Absolutely. If you look at our bar and our menu it’s not obvious right away. I wouldn’t say that our drinks are 100 percent Filipino, but we do use local ingredients, all the fresh produce we use is from the Philippines.
At the Curator, for example, our current menu is not Filipino per se but it’s about personalities that we would like to share a drink with. It can be someone from a band like Kurt Cobain [Nirvana] or another bartender like Jay Kahn from Hong Kong, or it can be a local hero from the Philippines. We draw inspiration from different sources, of course the Philippines being a huge part of that.
The cocktail “Three stars and a sun” that we’ve served at The St. Regis Bar is based on a song by late Filipino rapper Francis Magalona – three stars and a sun is also what you see on the Philippines flag.
What was the experience of taking over the St. Regis Bar like?
It’s this beautiful, grand, fancy New York-inspired bar and we feel that energy just by entering the space. Live jazz adds to the whole experience. Singers Winnie Lam and Eugene Lei are very good! So good I thought she was Filipino (laughs), but she’s local. It’s good that the bar supports local talent.
It was also my first time working alongside the bar’s resident mixologist Kevin Lai, though I had met him before.
What cocktails did you mix up on your guest shift at the St. Regis bar? Any personal favourite on that list?
We’ve presented four of the cocktails on Oto’s menu at The St. Regis Bar, which is a Spotify-inspired menu highlighting music through different eras.
The “Gin Fizz (sped-up)” is my favourite. It’s made with gin that’s been infused with truffle oil and then made into a punch. We then add carrot juice, coconut water, evaporated milk and a bit of lemon before we clarify the whole mix and carbonate it. All topped off with Jasmine tea foam.
My second favourite would be the “Smooth Like Butter, Hot Like Summer,” inspired by Korean band BTS’s hit “Butter,” would be my second favourite. It’s like an old fashioned style drink where David [Abalayan] clarifies green apple juice and then infuses the whisky with brown butter. He browns the butter himself through a careful process where he has to break all the fat in it without burning it, before emulsifying it into the whisky.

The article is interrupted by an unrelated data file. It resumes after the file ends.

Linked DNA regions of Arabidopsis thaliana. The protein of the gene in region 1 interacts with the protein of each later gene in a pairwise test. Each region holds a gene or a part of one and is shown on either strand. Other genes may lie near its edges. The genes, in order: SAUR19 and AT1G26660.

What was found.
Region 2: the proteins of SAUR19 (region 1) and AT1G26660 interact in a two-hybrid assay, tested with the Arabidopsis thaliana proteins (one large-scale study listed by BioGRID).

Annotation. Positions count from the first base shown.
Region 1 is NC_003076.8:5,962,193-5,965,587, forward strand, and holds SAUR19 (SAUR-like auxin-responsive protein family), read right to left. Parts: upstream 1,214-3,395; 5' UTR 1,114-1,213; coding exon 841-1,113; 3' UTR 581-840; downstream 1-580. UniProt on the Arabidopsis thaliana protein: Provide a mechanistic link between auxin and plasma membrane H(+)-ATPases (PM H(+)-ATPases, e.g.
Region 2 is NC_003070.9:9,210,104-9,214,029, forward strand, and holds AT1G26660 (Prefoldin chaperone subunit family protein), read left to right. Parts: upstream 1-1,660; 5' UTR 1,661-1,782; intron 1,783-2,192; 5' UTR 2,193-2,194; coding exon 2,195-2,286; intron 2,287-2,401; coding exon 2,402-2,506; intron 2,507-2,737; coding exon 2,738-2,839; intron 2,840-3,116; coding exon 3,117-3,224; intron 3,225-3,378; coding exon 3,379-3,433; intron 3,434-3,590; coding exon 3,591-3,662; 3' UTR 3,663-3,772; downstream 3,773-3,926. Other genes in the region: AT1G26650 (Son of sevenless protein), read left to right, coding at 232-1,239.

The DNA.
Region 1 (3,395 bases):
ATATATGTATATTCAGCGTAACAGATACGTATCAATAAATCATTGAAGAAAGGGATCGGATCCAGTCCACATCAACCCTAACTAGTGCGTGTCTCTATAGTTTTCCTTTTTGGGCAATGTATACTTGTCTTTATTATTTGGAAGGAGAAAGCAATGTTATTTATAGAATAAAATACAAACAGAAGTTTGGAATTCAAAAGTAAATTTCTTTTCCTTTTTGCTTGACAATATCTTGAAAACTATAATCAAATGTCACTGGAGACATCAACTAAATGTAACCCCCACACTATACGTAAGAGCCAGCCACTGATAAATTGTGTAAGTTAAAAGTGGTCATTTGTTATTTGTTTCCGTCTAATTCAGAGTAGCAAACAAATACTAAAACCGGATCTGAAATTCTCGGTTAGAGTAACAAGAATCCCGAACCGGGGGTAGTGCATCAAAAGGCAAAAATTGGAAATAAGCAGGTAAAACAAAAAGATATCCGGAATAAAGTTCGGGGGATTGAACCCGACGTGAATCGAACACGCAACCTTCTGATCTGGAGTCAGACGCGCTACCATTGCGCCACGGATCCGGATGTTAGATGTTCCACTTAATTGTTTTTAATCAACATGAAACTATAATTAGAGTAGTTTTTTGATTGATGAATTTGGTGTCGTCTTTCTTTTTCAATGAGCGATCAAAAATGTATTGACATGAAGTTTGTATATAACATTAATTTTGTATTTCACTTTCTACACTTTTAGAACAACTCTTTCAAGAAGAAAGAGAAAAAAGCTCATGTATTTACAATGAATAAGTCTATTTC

What are the hottest trends in mixology right now? How are you tapping into them? Or are there any trends that you’re trying to stay away from?
Honestly, if it’s delicious and if it makes sense, we’re going to do it. The trends have been pretty much the same for the last five years. The hottest one right now, I would say, is coffee cocktails like espresso martinis.
The next trend would be fermentation, followed by clarification and fat washing. What we’ve done with the Gin Fizz is fat-washing, though we basically double wash it – first with truffle oil and then with a bit of evaporated milk, which adds body and sweetness.
Another trend is distillation, where you distil like an ingredient’s main ingredient and turn it into a concentrate (basically like how you make perfume). We even use the same machine [used to make perfume], it’s a rotary evaporator.
There’s some concepts that go a bit overboard, where every single drink has a distillate or has gone through a rotary evaporator. I would rather it go through fermentation or fat washing just because you’re building flavours more.
Was this your first time in Macao? How did you find the bar scene in the city?
Not my first time in Macao. It’s a very young, very fresh scene with a lot more hotel bars than independent ones. But independent bars do exist and there’s a lot of passion behind them. I can tell that there’s a lot of eagerness in the community too.